Choosing Friends for our Kids
I befriended a very nice woman at Ezra’s school who is the mother of one of Ezra’s classmates. Thus, without consulting Ezra, I decided that our sons should have a play date together. From the get go, Ezra was opposed, but I told him he had to be nice. The kids played well enough together, but before long, I could see that Ezra was more reserved than he was with other kids. Two or three more playdates passed before I half admitted I was forcing the friendship, more thinking of myself than of Ezra.
I didn’t realize the repercusions of my actions until a few weeks later. My son is usually the type to answer the question, “So what did you do at school today?” with a case closed “Nothing.” Thus, when Ezra volunteered a rather ghastly story of kicking the other little boy, I listened carefully, encouraging him gently yet firmly to tell the whole story.
I soon learned that two little boys wanted to hold Ezra’s hand; his favorite friend Jan, and the boy I had pushed upon Ezra whom we’ll call David. Ezra told David he didn’t want to hold his hand, but David insisted and wouldn’t take no for an answer. So, Ezra kicked him. Hard. David started crying.
“What did you do then?” I asked sternly.
“You just let him cry?”
“But, isn’t David your friend?””
“No. I don’t want to be friends with him.”
“But honey. David is your friend, and we’re friends with his family . . . did a teacher come to help him?”
“No. There weren’t any teachers around.”
I looked upon Ezra with new eyes. My little 4 year old angel had kicked another little boy with no remorse, a child whom had been to our house a handful of times, whom we had taken a train ride to visit outside the city, a child he had laughed and played with well enough in my presence.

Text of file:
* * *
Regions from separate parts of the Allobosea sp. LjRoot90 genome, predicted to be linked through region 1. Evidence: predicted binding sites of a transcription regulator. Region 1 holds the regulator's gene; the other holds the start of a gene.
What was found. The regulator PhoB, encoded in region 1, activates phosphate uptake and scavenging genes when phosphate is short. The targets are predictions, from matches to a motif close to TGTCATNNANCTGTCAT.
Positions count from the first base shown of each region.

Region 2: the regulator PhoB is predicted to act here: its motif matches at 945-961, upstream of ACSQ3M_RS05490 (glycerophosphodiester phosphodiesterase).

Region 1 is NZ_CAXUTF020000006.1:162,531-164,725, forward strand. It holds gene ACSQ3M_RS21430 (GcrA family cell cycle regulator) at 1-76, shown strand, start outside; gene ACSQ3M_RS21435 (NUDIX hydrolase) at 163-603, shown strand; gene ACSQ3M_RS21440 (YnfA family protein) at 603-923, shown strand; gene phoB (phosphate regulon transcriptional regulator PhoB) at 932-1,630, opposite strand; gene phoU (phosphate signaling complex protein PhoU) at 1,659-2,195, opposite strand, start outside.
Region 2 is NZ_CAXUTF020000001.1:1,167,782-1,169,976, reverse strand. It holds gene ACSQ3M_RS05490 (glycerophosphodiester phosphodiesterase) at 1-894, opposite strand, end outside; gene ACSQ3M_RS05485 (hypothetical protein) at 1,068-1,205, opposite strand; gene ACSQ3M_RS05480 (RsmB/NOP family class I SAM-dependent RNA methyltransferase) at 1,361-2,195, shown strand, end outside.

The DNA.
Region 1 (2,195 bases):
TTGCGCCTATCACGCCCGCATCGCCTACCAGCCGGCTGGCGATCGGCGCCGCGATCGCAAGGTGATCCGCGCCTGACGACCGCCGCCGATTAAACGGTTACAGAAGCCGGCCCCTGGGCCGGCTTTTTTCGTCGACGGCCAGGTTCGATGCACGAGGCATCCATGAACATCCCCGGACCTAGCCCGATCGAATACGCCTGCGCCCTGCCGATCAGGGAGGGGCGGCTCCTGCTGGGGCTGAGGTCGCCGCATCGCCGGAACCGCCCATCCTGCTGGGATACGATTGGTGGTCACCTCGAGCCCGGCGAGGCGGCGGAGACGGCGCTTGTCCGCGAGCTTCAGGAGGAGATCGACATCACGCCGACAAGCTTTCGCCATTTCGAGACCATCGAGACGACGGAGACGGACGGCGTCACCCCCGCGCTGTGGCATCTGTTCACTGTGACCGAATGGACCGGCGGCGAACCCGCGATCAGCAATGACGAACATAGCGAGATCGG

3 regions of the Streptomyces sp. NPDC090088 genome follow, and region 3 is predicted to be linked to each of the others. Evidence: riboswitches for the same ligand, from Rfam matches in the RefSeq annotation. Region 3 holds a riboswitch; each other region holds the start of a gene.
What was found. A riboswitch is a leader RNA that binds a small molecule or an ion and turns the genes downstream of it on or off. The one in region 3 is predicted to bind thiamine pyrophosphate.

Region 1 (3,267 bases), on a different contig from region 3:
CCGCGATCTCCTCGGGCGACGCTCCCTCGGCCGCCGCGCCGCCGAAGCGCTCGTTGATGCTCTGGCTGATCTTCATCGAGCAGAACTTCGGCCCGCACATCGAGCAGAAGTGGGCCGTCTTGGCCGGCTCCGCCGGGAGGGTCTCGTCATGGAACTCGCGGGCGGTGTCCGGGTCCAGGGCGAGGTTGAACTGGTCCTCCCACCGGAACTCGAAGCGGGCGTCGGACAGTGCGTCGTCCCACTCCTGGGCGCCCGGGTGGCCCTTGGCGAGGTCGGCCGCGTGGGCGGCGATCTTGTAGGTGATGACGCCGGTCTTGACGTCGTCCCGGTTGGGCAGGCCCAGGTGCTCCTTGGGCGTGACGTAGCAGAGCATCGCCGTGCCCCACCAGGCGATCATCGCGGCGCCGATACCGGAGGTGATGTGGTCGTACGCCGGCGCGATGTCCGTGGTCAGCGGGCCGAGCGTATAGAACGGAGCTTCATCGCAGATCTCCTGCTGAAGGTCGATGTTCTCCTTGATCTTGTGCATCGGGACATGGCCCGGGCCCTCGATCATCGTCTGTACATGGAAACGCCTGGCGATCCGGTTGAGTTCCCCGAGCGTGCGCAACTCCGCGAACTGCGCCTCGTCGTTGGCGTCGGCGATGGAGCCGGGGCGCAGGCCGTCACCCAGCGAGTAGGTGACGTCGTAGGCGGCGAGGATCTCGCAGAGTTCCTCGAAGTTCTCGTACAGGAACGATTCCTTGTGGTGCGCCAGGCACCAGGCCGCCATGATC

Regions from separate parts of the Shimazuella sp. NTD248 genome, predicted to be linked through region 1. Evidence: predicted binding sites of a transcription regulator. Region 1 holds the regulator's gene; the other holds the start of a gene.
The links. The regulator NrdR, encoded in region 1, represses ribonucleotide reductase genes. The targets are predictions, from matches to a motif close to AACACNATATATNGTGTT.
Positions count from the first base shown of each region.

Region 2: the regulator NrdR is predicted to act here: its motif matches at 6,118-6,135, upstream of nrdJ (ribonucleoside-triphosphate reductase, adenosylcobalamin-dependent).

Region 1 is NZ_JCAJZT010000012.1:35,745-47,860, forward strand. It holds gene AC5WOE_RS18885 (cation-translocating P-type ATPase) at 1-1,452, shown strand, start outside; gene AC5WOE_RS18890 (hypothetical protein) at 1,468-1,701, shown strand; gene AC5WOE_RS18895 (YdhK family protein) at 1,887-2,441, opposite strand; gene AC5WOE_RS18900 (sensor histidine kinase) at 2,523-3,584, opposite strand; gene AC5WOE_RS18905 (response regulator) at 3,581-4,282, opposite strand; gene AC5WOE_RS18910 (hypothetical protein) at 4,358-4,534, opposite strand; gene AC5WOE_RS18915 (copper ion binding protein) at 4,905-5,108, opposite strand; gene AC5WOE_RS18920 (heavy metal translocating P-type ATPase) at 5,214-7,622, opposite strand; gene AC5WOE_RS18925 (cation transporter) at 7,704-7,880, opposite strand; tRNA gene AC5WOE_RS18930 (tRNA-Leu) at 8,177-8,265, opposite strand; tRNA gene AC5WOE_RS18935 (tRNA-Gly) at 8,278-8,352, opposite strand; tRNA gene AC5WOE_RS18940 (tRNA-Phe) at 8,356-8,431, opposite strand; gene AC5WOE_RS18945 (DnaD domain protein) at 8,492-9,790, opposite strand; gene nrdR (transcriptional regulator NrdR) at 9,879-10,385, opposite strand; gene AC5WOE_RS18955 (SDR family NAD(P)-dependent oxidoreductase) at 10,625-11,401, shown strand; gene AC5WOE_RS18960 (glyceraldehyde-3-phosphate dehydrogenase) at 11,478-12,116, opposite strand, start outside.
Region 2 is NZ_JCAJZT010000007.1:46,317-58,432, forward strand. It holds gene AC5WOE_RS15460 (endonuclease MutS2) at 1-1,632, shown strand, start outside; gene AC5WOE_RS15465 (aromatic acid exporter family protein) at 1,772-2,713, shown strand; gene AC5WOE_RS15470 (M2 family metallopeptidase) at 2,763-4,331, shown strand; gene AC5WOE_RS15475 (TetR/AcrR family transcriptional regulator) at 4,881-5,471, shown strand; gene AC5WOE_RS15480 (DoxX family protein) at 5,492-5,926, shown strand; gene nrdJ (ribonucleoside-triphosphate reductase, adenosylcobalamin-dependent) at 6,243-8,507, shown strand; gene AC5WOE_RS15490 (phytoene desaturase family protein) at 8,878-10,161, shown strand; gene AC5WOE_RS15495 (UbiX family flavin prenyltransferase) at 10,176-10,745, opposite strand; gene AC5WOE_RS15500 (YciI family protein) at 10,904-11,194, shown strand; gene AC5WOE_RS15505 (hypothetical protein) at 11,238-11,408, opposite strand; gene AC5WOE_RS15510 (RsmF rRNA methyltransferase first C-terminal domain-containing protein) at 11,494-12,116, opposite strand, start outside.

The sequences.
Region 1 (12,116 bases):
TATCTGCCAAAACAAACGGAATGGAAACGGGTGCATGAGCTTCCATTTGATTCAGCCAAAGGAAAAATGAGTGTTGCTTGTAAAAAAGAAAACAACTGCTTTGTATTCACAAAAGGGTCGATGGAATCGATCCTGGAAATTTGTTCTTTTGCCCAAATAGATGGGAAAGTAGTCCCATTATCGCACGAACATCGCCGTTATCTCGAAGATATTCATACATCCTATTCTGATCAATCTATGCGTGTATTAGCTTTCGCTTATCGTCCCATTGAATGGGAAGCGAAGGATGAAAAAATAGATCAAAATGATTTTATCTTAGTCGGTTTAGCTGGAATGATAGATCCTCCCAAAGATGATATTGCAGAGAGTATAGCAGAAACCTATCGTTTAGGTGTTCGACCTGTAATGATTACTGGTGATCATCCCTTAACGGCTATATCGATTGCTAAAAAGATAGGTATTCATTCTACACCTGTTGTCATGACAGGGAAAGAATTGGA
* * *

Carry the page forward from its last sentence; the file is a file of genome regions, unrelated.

“Thank you for telling me Ezra,” I said at first. I heard myself saying a few other things that seemed appropriate, yet not scolding: “It seems you feel a little bad about kicking David. Do you think it was okay to kick David?”
That evening and the next day, I created stories of a forlorn little boy who lost a friend, and Ezra felt very sorry for the little boy in my stories, felt as if rhis little boy was treated unfairly. I saw the light bulb go on at some point, and by the next morning over breakfast we were planning together the best way to say sorry to his little friend.
Choosing his Own Friends
“You don’t have to be friends with someone you don’t want to be friends with,”Arie Jan said calmly, “but you do need to be nice and use your words if you don’t like something.” And of course Arie Jan was right. Through it all, I was still trying to make Ezra be friends with this sweet little boy. I was doing what I had been programmed to do by my own upbringing. Yet, you can’t force anyone to be friends, just as you can’t force two people to love one another. It has to be by mutual consent. But, you can teach someone how to be compassionate and nonviolent in conveying that information.
Ezra’s apology was met with a happy dance by David. Two days later, I volunteered for Sport’s day, a morning filled with sports activities, which called for a large amount of parent volunteers. The boys were in the same group for sports day, along with three, meek little girls. As we walked along with the children, who are required to hold hands when walking from the school to the sports field, I saw Ezra hold David’s hand with acceptance, rather than joy. It seemed the teachers were also trying to make a match or help along the relationship; I noted that each group of five children seemed to be carefully selected based on energy levels and friendships.
Ezra was friendly enough, but more from a position of tolerance. By the end of the sports day, he no longer wanted to hold David’s hand on the walk home, and for once, I listened. And it seemed Ezra had listened too. He knew he had a choice about being friends, but he also knew how to be gentle yet firm when saying no. I felt proud of Ezra in a way I hadn’t before. I saw him being tough, cool, a bit distant. And though it was uncomfortable for all involved, it showed that Ezra has the strength to do what was right for him.